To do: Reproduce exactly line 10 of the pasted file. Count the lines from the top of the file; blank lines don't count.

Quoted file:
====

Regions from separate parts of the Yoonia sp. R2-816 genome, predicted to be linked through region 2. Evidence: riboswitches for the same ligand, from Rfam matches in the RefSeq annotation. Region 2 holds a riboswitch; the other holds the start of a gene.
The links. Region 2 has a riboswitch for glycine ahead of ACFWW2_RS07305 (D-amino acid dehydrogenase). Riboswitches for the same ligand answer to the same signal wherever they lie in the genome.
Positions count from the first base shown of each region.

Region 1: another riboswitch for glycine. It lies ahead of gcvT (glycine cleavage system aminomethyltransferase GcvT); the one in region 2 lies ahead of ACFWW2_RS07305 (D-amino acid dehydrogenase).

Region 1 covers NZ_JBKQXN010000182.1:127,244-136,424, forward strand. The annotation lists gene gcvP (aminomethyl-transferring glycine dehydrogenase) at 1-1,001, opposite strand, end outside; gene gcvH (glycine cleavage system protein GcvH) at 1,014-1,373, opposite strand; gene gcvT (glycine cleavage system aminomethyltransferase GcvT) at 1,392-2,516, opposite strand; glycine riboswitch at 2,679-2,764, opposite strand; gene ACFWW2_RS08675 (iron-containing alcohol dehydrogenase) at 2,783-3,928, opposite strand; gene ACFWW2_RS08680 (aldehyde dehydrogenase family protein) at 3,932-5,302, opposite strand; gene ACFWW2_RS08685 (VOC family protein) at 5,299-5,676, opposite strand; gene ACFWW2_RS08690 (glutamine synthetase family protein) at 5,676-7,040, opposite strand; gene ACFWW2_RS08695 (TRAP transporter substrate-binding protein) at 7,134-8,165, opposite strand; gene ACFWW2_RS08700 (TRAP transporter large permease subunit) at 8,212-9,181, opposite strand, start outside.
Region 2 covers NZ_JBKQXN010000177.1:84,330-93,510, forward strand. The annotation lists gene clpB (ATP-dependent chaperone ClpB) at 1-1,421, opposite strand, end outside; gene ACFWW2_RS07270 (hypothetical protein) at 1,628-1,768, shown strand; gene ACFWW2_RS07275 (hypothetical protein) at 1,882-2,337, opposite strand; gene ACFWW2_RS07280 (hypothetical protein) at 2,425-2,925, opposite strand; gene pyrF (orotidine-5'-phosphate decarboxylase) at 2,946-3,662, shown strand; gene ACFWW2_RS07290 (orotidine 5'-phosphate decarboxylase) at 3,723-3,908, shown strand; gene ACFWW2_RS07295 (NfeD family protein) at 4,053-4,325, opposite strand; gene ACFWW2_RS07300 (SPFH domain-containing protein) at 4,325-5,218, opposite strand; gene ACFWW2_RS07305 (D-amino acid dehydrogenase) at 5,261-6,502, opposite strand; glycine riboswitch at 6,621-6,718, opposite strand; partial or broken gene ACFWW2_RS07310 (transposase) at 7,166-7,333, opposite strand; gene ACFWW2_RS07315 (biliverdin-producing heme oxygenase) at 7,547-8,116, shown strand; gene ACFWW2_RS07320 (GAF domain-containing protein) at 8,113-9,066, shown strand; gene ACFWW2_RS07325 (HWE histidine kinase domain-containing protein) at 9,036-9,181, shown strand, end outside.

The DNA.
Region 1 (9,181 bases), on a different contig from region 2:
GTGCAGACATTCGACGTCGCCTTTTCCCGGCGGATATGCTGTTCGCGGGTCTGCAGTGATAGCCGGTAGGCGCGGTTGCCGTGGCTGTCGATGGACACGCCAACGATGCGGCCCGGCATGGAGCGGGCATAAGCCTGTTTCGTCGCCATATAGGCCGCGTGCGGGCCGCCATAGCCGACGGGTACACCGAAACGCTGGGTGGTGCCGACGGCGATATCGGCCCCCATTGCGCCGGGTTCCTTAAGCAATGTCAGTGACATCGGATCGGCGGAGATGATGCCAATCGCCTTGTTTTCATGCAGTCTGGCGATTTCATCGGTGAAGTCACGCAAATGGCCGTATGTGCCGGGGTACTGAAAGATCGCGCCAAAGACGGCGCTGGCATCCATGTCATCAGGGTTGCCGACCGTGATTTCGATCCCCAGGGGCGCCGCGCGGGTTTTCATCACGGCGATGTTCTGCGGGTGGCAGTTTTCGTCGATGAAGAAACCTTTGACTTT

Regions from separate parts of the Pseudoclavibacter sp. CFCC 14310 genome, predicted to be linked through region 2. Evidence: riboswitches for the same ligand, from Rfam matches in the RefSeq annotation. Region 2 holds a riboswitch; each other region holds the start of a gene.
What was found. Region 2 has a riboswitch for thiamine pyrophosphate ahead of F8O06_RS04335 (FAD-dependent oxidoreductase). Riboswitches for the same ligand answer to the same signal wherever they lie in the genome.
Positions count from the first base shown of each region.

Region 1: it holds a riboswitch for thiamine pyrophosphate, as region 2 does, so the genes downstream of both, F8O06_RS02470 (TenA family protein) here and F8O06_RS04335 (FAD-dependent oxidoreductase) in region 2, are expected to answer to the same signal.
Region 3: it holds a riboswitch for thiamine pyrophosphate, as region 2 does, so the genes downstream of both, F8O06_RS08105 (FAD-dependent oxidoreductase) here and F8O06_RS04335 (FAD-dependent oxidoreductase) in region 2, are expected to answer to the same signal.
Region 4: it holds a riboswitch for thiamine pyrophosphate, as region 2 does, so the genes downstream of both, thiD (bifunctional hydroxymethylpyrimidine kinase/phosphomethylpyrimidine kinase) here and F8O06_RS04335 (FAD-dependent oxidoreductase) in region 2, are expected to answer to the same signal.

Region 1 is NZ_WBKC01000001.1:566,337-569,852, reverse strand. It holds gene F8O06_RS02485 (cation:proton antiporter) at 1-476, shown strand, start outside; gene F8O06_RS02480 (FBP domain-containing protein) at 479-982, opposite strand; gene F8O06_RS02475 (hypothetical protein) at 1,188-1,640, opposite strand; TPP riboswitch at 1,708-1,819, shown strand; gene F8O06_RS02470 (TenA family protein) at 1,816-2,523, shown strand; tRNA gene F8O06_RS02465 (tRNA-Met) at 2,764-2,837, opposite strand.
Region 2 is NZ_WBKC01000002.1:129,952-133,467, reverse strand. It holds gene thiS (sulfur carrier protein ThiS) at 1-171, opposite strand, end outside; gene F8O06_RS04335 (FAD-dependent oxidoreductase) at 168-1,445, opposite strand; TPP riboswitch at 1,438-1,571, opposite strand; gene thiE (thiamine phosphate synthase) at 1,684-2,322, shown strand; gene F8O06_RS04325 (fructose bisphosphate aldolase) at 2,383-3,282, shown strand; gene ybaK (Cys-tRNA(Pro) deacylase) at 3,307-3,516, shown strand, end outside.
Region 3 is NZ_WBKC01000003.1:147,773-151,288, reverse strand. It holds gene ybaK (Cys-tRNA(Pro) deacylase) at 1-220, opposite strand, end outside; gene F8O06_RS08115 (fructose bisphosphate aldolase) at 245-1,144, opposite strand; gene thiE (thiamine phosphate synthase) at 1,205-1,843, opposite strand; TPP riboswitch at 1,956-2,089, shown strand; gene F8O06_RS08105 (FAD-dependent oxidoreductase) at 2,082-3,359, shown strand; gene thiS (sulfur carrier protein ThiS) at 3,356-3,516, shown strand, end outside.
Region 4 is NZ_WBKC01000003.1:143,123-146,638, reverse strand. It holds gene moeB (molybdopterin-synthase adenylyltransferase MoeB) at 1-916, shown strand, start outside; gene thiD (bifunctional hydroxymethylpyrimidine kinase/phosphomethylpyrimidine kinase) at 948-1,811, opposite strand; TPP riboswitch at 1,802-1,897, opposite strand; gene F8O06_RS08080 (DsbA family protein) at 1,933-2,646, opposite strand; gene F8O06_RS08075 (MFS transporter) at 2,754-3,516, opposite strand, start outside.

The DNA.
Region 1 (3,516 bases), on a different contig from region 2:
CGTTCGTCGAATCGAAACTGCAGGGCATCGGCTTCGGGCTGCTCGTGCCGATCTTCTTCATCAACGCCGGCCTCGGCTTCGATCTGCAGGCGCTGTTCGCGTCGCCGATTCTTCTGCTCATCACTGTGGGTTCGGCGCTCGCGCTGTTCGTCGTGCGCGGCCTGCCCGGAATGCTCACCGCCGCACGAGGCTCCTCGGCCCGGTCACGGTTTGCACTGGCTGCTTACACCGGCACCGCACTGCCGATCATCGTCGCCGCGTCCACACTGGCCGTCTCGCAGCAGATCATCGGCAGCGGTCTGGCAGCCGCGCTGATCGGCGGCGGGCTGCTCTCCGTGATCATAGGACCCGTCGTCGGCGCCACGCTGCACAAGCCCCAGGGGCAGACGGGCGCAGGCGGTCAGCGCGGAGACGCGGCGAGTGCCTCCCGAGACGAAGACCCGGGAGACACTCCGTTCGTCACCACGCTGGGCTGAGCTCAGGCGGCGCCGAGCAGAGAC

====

Regions from separate parts of the Pseudoclavibacter sp. CFCC 14310 genome, predicted to be linked through region 2. Evidence: riboswitches for the same ligand, from Rfam matches in the RefSeq annotation. Region 2 holds a riboswitch; each other region holds the start of a gene.